- The “cotillion/debutante” dances and rituals still exist in some regions.
Concerns and challenges about proms generally as cultural phenomena
- The heightened cultural significance and expectations of proms: there are many media representations and movies about proms with so much weight on social approval, finding the right date, etc.
- Proms enforce a lot of sexist norms that can estrange a lot of kids. It creates a lot of unnecessary pressure for pairing up, finding a date, which creates tension for people who don’t have a partner, aren’t interested in a partner, or whose sexual identity lies outside the norms of their high school.
- Proms as a dress rehearsal for an eventual assumed wedding party. Lots of pressure comes from parents to make a “big show” of it.
- In the US, it is a time for teens to be out from under others’ control. In other countries/cultures, you are always under control—you don’t step out from your family as in the US. Family ties are more constraining in other cultures, limiting individual freedom.
- Teen years can be a time of rebellion, testing your freedom as a young adult, and refusing to conform. Not uncommon for many to reject proms and other conventions altogether.
- Proms as another form of discrimination–or at least a separation.
- Prom culture was shaped by White middle-class culture and was often used to exclude Blacks and other minority students. Elitism is built-in and needs to be broken down.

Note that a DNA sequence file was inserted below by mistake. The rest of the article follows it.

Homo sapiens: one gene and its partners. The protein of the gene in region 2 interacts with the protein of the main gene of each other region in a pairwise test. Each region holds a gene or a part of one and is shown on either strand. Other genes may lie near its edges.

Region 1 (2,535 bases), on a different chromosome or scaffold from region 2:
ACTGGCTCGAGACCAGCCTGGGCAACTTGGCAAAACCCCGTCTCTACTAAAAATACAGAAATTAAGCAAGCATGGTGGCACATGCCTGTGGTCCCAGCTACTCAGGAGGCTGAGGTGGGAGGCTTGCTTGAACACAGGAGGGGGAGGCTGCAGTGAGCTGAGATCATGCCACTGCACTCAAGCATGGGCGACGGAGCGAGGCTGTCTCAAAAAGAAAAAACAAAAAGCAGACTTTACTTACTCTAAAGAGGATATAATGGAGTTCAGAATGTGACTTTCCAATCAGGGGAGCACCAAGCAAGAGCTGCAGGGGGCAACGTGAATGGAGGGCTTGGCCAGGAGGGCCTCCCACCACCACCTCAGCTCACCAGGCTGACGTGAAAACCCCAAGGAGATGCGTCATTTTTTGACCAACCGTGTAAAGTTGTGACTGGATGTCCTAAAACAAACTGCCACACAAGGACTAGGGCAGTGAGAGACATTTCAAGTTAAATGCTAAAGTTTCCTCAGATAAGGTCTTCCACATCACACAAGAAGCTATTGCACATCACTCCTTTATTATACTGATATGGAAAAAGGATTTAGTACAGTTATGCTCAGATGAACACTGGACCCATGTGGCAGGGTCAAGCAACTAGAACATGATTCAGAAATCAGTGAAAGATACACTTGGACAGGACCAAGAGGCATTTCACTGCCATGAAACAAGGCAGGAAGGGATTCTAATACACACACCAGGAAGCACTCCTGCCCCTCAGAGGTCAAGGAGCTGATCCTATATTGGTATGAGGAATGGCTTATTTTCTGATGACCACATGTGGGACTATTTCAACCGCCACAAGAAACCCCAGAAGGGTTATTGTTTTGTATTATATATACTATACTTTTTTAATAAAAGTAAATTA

- Typically racially segregated in how students participate–as well as segregated by hetero/homo sexuality.
- Also highly segregated by class: proms are expensive; or require poorer students and families to overspend in order to attend
Other, related concerns and challenges
- Experience of high school and adolescence as a daily misery, a constant battle to avoid being bullied, to be safe, and to figure out one’s self identity in a highly judged and judgmental environment.
- Shame: feeling shame, being shamed.
- In some cases, the use of religion as a force of exclusion: restricting the ability of LGBTQ+ youth to participate as their authentic selves.
- There were and still are powerful cultural norms to assume everyone is straight.
- Enduring homophobia; violent projections of sexual insecurities.
- “Toxic masculinity” exists and promulgates violence along with white nationalism.
- Contrasting views: why are LGBTQ+ identities such a big deal? Who really cares about these differences? Different people have different identities and characteristics. Who cares? Kind of a “live and let live” attitude.
- Concerns about the growing authoritarianism in our country.
What factors have helped change society’s attitudes on LGBTQ+ issues?
- The popular culture changed: popular songs (e.g., YMCA), films, people learning a new vocabulary to talk about it.
- World War II and the many changes following it.
- Changing demographics.
- The role of the military in changing the culture: